15. The method of claim 11, wherein the signature detection includes at least one of under-polish, over-polish, pattern shift, gross defects that affect more than one integrated circuit, and process-induced variations.
16. The method of claim 11, further comprising the step of filtering the characteristic of the pixels prior to grouping the pixels into bins.
17. The method of claim 11, further comprising the step of filtering the characteristic of the pixels after grouping the pixels and prior to performing signature detection.
Description
RELATED APPLICATIONS

This application claims all rights and priority on prior pending U.S. provisional patent application Ser. No. 61/183,966 filed 2009.06.03 and PCT patent application serial number US2010/036514 filed 2010.05.28. This invention relates to the field of integrated circuit. More particularly, this invention relates to optical inspection of integrated circuits.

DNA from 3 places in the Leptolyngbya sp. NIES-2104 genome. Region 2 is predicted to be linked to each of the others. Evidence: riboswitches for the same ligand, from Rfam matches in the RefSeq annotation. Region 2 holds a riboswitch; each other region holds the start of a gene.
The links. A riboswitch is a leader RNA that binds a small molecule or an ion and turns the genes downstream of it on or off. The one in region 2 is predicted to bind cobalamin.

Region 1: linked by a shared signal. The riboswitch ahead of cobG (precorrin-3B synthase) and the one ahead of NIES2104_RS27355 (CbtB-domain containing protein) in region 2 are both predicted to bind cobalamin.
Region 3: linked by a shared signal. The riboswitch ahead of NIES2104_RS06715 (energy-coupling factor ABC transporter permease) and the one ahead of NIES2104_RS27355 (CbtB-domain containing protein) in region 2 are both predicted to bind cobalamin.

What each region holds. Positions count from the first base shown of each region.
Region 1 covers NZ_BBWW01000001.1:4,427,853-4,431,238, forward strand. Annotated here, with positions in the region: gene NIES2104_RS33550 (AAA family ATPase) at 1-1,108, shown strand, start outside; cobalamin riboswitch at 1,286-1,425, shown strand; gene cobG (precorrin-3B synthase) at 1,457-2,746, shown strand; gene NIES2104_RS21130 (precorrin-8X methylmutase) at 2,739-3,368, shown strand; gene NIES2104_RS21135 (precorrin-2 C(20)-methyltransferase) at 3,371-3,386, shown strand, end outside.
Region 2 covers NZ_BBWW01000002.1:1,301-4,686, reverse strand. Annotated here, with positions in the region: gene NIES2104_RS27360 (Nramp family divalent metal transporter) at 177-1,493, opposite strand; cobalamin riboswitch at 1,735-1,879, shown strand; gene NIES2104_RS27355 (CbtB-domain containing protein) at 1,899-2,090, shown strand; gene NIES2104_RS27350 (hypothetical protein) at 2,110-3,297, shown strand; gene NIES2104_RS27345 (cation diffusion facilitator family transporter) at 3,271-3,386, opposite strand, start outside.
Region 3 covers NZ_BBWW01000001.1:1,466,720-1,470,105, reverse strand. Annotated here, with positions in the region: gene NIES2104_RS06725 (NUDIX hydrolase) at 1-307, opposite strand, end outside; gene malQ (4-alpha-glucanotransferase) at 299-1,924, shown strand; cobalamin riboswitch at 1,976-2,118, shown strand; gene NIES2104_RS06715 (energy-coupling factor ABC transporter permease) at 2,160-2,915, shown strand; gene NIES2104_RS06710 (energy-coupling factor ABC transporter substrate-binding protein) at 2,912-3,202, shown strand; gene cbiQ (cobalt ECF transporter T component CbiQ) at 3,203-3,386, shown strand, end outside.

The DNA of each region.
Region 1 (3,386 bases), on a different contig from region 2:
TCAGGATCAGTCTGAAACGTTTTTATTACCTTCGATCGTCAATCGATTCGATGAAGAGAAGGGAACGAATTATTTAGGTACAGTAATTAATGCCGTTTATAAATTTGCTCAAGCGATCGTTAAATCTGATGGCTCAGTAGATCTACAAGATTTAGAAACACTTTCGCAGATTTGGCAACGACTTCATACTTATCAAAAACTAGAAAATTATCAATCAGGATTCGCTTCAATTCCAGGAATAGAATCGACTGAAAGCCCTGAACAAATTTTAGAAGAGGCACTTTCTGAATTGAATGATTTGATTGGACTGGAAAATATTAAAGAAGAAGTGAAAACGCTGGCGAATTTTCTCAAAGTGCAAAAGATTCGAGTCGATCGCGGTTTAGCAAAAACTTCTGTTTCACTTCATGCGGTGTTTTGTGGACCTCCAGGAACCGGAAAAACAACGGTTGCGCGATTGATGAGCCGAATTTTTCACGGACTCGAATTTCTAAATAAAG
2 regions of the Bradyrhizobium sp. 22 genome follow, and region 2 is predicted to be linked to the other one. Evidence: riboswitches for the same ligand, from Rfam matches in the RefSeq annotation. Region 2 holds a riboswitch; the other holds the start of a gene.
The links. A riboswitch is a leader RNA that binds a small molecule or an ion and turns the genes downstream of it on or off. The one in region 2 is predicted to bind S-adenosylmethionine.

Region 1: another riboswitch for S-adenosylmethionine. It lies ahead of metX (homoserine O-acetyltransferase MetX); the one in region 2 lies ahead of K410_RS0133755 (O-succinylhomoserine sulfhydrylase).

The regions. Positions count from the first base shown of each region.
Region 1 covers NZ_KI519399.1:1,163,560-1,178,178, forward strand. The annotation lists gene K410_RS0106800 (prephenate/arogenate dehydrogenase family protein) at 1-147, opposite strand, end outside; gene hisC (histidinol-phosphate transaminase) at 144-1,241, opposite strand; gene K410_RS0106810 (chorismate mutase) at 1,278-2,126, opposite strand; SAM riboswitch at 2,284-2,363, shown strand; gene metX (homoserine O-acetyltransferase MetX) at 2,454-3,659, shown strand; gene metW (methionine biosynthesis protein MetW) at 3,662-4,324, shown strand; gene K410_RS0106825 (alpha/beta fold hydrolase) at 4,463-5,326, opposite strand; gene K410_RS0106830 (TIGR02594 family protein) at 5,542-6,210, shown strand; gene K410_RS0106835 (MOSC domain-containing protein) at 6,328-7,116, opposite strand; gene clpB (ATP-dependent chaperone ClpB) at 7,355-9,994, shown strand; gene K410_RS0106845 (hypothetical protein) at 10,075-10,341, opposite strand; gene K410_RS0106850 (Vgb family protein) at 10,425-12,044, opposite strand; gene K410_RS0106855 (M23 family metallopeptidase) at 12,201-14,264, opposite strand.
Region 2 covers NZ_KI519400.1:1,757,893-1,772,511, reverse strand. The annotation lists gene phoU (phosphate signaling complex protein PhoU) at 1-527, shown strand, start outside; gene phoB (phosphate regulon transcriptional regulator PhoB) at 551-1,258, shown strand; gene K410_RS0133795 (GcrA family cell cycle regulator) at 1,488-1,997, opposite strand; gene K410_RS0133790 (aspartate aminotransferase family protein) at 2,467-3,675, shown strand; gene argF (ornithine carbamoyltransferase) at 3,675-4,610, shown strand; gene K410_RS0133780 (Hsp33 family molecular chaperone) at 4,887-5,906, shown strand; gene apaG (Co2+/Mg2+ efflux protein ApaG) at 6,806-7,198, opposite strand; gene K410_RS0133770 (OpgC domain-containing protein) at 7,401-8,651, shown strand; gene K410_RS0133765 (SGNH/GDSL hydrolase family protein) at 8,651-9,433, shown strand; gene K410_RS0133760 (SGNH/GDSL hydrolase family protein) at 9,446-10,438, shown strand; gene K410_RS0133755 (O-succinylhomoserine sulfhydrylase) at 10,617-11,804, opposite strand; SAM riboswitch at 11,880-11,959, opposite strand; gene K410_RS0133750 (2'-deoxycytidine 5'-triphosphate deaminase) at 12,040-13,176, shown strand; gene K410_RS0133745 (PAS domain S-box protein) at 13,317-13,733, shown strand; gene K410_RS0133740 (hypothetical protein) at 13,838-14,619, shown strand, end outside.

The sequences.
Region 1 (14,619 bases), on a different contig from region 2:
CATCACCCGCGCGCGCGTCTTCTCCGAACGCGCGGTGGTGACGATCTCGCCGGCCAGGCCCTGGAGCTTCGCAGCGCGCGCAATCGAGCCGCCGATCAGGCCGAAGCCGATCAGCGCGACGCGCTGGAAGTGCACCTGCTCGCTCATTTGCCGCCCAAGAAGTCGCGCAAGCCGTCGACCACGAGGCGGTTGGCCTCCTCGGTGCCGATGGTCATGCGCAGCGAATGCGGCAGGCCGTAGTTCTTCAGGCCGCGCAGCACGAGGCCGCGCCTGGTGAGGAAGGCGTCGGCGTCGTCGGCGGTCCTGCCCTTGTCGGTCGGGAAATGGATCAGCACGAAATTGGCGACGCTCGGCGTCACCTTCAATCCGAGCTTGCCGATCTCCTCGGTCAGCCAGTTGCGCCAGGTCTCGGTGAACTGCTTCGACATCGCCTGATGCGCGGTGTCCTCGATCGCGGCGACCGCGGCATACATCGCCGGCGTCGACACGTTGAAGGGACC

BACKGROUND OF THE INVENTION

An inspection, be it optical or electron beam, is typically performed at many different times during the fabrication cycle of a modern integrated circuit. As the term is used herein, “integrated circuit” includes devices such as those formed on monolithic semiconducting substrates, such as those formed of group IV materials like silicon or germanium, or group III-V compounds like gallium arsenide, or mixtures of such materials. The term includes all types of devices formed, such as memory and logic, and all designs of such devices, such as MOS and bipolar. The term also comprehends applications such as flat panel displays, solar cells, and charge coupled devices.